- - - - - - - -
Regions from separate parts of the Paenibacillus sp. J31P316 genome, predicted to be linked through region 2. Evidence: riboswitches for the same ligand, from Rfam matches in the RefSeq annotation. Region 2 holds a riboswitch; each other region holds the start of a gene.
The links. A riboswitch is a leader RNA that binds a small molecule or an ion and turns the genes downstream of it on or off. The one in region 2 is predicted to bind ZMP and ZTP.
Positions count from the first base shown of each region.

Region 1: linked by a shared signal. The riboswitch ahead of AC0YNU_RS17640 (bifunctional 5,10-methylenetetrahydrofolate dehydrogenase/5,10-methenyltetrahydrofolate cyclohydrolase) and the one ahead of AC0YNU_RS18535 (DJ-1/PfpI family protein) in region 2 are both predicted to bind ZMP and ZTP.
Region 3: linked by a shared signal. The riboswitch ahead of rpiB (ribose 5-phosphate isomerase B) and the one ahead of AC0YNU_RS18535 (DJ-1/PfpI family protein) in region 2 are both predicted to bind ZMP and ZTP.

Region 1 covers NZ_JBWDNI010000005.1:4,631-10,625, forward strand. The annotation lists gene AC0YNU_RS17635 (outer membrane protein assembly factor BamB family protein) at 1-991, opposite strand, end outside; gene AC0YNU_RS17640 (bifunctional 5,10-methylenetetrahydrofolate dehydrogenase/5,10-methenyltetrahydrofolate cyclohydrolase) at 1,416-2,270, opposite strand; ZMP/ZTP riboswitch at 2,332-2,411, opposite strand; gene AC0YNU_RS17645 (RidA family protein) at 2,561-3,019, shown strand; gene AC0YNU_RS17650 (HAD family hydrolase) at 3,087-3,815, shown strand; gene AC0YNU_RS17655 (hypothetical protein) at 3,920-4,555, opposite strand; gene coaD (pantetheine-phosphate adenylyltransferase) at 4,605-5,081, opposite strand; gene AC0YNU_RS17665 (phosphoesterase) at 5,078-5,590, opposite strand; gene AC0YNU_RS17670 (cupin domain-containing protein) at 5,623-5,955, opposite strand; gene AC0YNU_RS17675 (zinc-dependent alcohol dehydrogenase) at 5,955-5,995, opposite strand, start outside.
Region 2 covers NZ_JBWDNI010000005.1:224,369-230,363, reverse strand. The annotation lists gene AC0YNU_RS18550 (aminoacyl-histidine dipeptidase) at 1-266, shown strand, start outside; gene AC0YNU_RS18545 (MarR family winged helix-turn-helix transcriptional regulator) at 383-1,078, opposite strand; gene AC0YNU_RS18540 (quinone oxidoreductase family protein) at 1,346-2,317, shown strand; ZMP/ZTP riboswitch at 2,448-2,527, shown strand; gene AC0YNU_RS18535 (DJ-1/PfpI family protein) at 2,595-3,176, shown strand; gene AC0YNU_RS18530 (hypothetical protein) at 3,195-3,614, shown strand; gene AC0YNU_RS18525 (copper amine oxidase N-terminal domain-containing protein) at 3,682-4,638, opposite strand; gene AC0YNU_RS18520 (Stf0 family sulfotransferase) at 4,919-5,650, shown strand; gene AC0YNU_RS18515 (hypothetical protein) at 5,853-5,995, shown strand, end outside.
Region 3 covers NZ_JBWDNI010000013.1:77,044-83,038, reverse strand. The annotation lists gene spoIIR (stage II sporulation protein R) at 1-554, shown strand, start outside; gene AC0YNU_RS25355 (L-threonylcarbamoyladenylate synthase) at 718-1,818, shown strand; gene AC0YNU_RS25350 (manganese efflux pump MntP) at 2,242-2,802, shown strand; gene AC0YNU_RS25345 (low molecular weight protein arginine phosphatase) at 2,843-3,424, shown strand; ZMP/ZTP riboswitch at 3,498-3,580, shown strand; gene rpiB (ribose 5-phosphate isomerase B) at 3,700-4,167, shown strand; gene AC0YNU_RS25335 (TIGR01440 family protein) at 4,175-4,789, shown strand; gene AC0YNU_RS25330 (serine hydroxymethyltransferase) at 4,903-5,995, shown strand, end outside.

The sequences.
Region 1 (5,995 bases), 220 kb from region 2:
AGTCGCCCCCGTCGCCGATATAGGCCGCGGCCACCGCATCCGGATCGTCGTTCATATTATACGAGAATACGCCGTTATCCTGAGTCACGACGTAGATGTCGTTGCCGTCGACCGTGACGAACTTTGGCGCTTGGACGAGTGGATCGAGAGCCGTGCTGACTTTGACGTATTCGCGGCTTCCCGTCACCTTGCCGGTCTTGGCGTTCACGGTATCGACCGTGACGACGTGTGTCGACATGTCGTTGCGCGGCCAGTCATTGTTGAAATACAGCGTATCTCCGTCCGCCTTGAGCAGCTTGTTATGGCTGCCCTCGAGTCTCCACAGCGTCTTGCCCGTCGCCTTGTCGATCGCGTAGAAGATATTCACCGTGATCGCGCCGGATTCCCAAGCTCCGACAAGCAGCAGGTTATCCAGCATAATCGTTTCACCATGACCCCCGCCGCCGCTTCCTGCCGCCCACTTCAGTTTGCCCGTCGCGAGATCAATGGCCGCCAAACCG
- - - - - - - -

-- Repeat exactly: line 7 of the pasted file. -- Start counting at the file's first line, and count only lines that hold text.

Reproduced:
Region 2 covers NZ_JBWDNI010000005.1:224,369-230,363, reverse strand. The annotation lists gene AC0YNU_RS18550 (aminoacyl-histidine dipeptidase) at 1-266, shown strand, start outside; gene AC0YNU_RS18545 (MarR family winged helix-turn-helix transcriptional regulator) at 383-1,078, opposite strand; gene AC0YNU_RS18540 (quinone oxidoreductase family protein) at 1,346-2,317, shown strand; ZMP/ZTP riboswitch at 2,448-2,527, shown strand; gene AC0YNU_RS18535 (DJ-1/PfpI family protein) at 2,595-3,176, shown strand; gene AC0YNU_RS18530 (hypothetical protein) at 3,195-3,614, shown strand; gene AC0YNU_RS18525 (copper amine oxidase N-terminal domain-containing protein) at 3,682-4,638, opposite strand; gene AC0YNU_RS18520 (Stf0 family sulfotransferase) at 4,919-5,650, shown strand; gene AC0YNU_RS18515 (hypothetical protein) at 5,853-5,995, shown strand, end outside.